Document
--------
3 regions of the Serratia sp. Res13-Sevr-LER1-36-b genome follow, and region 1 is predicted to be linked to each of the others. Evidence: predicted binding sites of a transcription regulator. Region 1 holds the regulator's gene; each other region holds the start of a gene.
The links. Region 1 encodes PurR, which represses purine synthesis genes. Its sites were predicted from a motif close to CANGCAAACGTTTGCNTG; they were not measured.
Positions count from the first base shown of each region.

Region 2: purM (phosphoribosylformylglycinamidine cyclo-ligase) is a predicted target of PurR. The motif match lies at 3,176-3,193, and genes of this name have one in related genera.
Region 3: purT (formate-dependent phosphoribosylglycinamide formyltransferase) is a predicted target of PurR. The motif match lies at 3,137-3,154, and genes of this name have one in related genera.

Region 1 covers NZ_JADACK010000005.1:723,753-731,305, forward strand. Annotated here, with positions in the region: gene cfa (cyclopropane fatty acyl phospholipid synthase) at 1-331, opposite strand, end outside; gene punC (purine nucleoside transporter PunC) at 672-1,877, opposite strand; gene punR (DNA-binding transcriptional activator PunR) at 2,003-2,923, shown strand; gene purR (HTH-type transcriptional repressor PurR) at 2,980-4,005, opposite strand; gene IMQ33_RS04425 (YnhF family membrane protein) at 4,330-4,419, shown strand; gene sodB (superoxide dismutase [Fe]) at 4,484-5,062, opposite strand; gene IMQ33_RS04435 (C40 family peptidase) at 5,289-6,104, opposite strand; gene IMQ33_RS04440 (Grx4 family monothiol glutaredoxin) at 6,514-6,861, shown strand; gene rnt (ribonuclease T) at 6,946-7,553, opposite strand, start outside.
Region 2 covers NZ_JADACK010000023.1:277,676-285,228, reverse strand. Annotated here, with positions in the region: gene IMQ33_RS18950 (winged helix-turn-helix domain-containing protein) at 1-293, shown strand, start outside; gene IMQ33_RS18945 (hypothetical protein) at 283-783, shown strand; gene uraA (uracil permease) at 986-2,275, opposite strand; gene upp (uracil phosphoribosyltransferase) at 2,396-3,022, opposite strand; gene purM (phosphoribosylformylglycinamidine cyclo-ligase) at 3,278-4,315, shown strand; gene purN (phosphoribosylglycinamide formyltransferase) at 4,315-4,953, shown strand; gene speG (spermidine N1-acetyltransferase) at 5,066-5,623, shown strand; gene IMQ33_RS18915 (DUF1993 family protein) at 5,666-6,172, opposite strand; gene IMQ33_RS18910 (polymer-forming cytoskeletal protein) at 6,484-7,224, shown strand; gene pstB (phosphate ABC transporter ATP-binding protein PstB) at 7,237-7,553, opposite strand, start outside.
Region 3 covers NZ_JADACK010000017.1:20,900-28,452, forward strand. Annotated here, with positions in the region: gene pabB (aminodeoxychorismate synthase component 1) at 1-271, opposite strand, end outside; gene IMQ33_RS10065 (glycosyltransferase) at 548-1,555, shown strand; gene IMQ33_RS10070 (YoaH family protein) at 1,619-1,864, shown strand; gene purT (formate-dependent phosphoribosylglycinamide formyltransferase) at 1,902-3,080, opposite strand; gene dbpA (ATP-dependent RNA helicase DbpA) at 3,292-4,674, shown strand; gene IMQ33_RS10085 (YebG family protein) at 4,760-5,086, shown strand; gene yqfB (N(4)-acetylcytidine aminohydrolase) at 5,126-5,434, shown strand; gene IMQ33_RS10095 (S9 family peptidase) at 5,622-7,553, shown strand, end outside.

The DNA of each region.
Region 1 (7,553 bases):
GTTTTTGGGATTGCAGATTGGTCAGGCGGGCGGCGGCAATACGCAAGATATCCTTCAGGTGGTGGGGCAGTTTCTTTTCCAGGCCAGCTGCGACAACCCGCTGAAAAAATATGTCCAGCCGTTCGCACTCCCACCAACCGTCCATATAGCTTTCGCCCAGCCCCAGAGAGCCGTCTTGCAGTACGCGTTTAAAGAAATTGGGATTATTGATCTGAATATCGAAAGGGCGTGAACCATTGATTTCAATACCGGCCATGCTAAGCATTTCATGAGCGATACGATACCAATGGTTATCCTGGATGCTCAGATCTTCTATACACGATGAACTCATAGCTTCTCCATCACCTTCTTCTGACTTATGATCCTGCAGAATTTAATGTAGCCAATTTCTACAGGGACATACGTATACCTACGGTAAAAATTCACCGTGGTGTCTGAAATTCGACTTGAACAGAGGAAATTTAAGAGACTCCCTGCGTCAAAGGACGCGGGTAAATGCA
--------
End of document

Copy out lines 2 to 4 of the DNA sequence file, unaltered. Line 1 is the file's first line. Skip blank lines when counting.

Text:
The links. Region 1 encodes PurR, which represses purine synthesis genes. Its sites were predicted from a motif close to CANGCAAACGTTTGCNTG; they were not measured.
Positions count from the first base shown of each region.

Region 2: purM (phosphoribosylformylglycinamidine cyclo-ligase) is a predicted target of PurR. The motif match lies at 3,176-3,193, and genes of this name have one in related genera.